Monkton Combe

Monkton Combe

Coordinates: 51°21′25″N 2°19′37″W / 51.357°N 2.327°W / 51.357; -2.327

Monkton Combe
Monkton combe church arp.jpg
St Michael's Church
Monkton Combe is located in Somerset
Monkton Combe

 Monkton Combe shown within Somerset
Population 556 [1]
OS grid reference ST771620
Unitary authority Bath and North East Somerset
Ceremonial county Somerset
Region South West
Country England
Sovereign state United Kingdom
Post town BATH
Postcode district BA2
Dialling code 01225
Police Avon and Somerset
Fire Avon
Ambulance Great Western
EU Parliament South West England
UK Parliament Bath
List of places: UK • England • Somerset

Monkton Combe is a village and civil parish in north Somerset, England, 3 miles (4.8 km) south of Bath. The parish, which includes the hamlet of Tucking Mill, has a population of 356.[1]



Monkton Combe was part of the hundred of Bath Forum.[2][3]

According to Rev. John Collinson in his History of Somerset (1791), the town's proper name is Combe Monkton, or really just Combe with the Monkton being attached as an adjective to differentiate it from neighbouring Combe Down and Combe Grove. The village was originally owned by the monks of Bath Abbey, hence Monkton Combe.

It was on the route of the (now disused) Somerset Coal Canal, which ran parallel to Midford Brook.

A significant proportion of the village center is taken up by Monkton Combe School. This is an independent Christian school with 350 pupils — most of whom board.

Monkton Combe railway station featured in the 1953 film The Titfield Thunderbolt, one of the Ealing comedies. The film's plot centred on efforts by villagers to preserve their local railway line. It was on the short-lived branch line of the Bristol and North Somerset Railway which went from Limpley Stoke to Camerton and had closed to passenger traffic in 1925, though the line was used for freight traffic from the Somerset coalfield until 1952.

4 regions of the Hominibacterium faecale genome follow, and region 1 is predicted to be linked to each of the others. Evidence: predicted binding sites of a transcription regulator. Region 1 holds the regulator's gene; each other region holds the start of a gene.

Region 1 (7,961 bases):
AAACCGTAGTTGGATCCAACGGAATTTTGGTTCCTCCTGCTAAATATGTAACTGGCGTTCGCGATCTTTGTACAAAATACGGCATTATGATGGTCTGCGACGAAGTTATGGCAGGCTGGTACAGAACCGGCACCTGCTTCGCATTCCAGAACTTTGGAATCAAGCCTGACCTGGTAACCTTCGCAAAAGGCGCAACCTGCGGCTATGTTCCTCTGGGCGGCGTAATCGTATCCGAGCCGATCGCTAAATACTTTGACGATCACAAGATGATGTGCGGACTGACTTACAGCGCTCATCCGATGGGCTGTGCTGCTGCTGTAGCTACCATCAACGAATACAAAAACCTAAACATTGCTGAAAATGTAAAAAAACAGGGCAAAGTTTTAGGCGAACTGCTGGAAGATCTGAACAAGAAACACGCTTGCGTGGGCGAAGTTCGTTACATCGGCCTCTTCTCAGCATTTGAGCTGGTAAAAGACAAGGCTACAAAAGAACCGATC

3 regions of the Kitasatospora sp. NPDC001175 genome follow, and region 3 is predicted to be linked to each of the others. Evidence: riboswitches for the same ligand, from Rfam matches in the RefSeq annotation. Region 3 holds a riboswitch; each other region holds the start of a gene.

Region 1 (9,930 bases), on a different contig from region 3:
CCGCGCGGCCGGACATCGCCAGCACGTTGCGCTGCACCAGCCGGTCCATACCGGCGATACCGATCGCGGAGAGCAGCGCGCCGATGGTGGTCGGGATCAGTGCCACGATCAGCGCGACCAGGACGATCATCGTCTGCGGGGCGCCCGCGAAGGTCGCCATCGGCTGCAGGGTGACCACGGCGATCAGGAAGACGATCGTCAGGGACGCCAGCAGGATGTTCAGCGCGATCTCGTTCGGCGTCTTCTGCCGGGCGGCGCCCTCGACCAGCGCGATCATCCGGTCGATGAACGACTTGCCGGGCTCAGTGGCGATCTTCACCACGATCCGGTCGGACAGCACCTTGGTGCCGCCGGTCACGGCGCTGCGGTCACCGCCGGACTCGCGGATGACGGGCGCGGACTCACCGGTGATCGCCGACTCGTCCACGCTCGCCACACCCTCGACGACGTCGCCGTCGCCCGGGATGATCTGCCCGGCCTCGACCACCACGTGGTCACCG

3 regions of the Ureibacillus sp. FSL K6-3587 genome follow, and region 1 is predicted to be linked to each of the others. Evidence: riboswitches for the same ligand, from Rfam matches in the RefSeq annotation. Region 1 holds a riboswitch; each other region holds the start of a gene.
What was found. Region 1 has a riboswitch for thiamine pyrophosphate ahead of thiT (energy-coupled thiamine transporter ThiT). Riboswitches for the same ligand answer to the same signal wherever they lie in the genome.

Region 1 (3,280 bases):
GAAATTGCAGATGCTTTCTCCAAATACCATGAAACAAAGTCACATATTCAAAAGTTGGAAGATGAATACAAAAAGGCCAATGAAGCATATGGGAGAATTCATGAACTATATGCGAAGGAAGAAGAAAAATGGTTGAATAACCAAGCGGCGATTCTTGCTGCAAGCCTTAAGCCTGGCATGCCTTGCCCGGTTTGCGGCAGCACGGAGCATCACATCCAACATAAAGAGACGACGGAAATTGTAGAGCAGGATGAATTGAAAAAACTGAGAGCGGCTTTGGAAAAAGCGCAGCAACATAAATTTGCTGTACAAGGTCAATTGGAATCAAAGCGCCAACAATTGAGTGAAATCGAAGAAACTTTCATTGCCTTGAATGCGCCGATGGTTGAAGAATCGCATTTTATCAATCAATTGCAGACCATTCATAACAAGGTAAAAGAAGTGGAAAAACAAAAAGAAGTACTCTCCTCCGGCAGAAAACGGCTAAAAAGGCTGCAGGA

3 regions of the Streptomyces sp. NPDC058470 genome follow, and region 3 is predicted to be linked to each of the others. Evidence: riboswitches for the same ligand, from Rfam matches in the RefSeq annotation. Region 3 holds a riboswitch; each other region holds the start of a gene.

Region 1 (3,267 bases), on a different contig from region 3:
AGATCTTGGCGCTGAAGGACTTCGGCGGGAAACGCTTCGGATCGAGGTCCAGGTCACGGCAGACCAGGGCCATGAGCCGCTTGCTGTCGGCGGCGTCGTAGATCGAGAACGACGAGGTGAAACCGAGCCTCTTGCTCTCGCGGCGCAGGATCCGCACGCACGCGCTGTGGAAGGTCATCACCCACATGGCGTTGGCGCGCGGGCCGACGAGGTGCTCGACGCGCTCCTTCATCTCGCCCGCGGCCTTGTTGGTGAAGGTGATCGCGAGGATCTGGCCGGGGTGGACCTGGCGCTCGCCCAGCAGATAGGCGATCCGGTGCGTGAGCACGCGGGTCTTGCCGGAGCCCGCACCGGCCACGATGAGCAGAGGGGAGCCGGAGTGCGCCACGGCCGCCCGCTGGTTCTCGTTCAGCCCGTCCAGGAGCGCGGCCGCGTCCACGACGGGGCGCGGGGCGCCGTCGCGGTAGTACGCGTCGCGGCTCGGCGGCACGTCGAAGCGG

The parish council has responsibility for local issues, including setting an annual precept (local rate) to cover the council’s operating costs and producing annual accounts for public scrutiny. The parish council evaluates local planning applications and works with the local police, district council officers, and neighbourhood watch groups on matters of crime, security, and traffic. The parish council's role also includes initiating projects for the maintenance and repair of parish facilities, such as the village car park and playgrounds, as well as consulting with the district council on the maintenance, repair, and improvement of highways, drainage, footpaths, public transport, and street cleaning. Conservation matters (including trees and listed buildings) and environmental issues are also of interest to the council. The Village Hall and Village Green are the responsibility of the Village Hall Committee and not of the Parish Council.